Homes with a teal pumpkin or a teal pumpkin sign out front are letting parents and neighbors know that they are offering non-food treats for trick-or-treaters with food allergies.
It's simple, if you are willing to give out non-food items, like low-cost toys, place a teal-painted pumpkin or free sign at your front door.
According to the Food Allergy Research & Education (FARE) organization, 5.9 million children under age 18, or 1 in 13 kids, suffer from food hypersensitivities.
For Westlake, Ohio, mom Vikki Meldrum, the Teal Pumpkin Project has already provided an unforgettable experience for her and her 4-year-old daughter Lyla.
"One in 13 children in the US has at least one food allergy, and reports show that anaphylactic food reactions have climbed dramatically in recent years", said Lois Witkop, chief advancement officer with Food Allergy Research and Education. Saturday, locals went to Lynn Haven United Methodist Church's pumpkin patch for the 4th Annual Teal Pumpkin Paint Party.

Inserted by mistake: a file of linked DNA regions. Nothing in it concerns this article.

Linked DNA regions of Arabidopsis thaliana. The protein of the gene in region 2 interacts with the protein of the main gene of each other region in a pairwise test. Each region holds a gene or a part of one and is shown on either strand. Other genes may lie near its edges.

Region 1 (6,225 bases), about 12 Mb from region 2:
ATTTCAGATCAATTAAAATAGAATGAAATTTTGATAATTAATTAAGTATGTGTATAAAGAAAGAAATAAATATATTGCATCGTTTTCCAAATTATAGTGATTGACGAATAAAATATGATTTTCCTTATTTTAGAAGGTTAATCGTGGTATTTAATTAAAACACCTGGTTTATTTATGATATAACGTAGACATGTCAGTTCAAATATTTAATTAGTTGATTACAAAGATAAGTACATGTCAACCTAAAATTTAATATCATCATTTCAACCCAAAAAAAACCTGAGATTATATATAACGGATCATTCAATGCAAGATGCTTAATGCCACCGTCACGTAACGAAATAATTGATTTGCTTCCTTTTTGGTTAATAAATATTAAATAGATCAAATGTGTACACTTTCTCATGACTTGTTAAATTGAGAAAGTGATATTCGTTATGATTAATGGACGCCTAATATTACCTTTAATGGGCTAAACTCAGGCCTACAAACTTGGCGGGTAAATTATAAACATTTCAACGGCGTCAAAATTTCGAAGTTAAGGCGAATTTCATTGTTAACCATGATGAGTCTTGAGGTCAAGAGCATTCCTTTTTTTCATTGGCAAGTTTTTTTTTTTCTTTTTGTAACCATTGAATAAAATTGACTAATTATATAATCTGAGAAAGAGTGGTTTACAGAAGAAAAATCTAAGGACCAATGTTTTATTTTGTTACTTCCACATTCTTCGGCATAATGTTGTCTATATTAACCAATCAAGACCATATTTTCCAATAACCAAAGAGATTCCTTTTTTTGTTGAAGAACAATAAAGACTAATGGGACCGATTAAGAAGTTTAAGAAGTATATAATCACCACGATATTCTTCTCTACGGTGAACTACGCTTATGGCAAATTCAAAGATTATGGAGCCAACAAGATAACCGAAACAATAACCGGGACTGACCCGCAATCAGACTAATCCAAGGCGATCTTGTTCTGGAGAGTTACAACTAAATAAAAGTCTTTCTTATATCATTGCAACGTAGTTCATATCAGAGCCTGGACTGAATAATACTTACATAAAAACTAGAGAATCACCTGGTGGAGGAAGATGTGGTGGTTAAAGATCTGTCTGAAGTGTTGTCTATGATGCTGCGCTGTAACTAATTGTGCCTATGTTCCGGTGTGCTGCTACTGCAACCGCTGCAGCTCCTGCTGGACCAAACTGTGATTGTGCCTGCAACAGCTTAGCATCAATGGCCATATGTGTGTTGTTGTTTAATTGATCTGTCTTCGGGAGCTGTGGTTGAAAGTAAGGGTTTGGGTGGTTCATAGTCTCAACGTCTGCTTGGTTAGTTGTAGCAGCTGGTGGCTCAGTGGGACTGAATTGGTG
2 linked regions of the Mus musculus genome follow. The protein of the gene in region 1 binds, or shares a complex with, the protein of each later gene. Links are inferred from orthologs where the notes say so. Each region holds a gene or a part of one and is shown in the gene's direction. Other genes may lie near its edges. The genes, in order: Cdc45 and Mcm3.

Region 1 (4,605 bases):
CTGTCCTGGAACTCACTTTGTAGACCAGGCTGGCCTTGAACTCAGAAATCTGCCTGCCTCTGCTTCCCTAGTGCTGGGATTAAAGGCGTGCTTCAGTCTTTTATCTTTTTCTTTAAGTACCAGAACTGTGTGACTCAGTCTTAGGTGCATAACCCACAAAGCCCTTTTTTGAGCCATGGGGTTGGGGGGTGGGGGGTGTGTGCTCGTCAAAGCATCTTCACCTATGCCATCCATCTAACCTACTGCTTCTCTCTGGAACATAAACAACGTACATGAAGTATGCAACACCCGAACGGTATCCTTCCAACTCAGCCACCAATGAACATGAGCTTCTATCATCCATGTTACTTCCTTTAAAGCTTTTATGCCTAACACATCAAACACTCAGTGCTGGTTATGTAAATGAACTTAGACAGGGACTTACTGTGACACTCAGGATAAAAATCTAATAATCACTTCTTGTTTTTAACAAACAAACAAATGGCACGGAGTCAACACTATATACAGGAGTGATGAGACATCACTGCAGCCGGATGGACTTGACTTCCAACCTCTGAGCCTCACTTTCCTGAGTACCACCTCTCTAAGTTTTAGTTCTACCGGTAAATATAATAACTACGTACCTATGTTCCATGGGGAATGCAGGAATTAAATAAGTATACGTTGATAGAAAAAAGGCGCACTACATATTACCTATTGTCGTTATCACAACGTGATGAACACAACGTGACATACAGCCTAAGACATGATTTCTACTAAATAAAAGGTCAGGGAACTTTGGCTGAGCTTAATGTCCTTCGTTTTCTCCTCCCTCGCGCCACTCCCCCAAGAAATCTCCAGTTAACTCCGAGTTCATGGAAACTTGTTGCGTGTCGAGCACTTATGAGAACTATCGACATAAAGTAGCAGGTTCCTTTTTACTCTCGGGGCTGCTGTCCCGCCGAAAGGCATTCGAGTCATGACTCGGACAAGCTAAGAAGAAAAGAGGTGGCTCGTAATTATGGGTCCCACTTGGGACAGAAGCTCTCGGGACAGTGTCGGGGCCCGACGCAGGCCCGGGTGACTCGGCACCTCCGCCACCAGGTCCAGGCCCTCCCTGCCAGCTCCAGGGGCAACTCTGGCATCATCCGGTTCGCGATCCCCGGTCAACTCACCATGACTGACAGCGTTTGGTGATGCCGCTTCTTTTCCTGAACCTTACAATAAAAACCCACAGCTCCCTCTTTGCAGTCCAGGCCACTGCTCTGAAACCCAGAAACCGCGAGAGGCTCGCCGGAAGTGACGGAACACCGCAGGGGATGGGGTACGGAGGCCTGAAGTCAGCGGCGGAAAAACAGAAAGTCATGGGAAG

"Food allergies can be life-threatening and even a small amount can make a person have a reaction", said Guerrera.
Pumpkins are painted in teal, which is the color of food allergy awareness, and is the nationally recognized color of this medical condition.
Hess and his family have been collecting pumpkins and painting them teal for the past three years.
There is also a map available for parents to check out where other households are participating in the city.
Can I still hand out candy? Meldrum spread the word about the initiative among her neighbors, who have now shown their support for the last two years, with at least 30 teal pumpkins in her own neighborhood.